Appeal to Environmental Canterbury to better protect Hector’s dolphins
Robinson gave a legal opinion to Environmental Canterbury last week, disputing his lack of action in protecting dolphins.
It calls for better protection of dolphins against trawl and gillnet fishing. Under the Fisheries Act, trawlers can operate within two nautical miles of shore.
Robinson is hoping ECan will act urgently, either by banning gillnetting and trawling in Hector’s dolphin habitat, or by banning both fishing activities within 12 nautical miles of shore.
Robinson hired prominent resource management law attorney James Gardner-Hopkins after growing frustrated by ECan’s failure to meet its obligations to protect dolphins.
During last year’s Covid-19 lockdown, Robinson regularly monitored fishing activity around Banks Peninsula through online apps.
“While we were locked in our homes, fishing continued as usual, functioning as an essential service,” she said.
Robinson then discovered, through an Official Information Act request, a Hector’s dolphin had been captured by a fishing boat in March.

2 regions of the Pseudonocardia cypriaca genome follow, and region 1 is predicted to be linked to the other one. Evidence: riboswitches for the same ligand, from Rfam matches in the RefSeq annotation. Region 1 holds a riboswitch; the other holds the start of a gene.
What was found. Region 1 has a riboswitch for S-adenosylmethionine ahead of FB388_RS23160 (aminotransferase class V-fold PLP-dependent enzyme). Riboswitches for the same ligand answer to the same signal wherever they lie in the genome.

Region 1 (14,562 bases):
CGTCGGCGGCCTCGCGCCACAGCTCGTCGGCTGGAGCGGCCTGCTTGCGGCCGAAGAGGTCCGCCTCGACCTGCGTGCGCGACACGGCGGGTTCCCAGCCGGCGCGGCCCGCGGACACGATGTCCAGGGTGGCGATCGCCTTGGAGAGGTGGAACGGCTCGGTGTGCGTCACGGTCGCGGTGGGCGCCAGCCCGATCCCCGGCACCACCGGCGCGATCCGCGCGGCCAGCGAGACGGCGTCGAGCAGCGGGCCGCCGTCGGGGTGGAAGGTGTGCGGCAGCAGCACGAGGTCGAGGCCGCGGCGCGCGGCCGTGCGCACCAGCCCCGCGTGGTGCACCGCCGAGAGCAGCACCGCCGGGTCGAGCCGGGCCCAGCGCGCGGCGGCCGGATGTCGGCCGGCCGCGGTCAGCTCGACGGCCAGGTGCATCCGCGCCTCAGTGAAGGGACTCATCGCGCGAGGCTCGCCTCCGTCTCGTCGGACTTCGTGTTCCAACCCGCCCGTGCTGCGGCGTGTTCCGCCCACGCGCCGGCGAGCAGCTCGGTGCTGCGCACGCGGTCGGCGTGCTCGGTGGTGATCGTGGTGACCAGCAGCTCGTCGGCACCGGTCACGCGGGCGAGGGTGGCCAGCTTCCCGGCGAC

The fishermen at the time reported it to the Department of Conservation, who then informed Conservation Minister Eugenie Sage.
However, the public was not made aware of the accidental capture of dolphins until five months later.
Robinson said: “Hector is still taken. It continues. We know it continues.”
Robinson believes there is a need to change the way fishing is permitted in areas where there are also large populations of Hector’s dolphins.
“The problem is that the Banks Peninsula Marine Sanctuary is not doing its job,” said Robinson.
“This is just a sanctuary in terms of protecting dolphins from seismic surveys and mining.
“Sanctuary is a word that looks good on paper, but it does not play its role in relation to the public’s expectations for conservation.”
In the letter, Gardner-Hopkins acknowledges that ECan has the power to impose controls on fishing through its coastal regional environmental plan to protect Hector’s dolphins.
“ECan can make protective changes overnight. If they play by the rules, it will take too long. We need urgent action on this,” said Robinson.
Robinson has already called the Lyttelton Port Company on its plans to build cruise docks.
Until her first sighting of Hector’s dolphins in 2013, she was unaware that New Zealand had an endemic dolphin species.
Since then, she has worked “tirelessly” to defend their protection.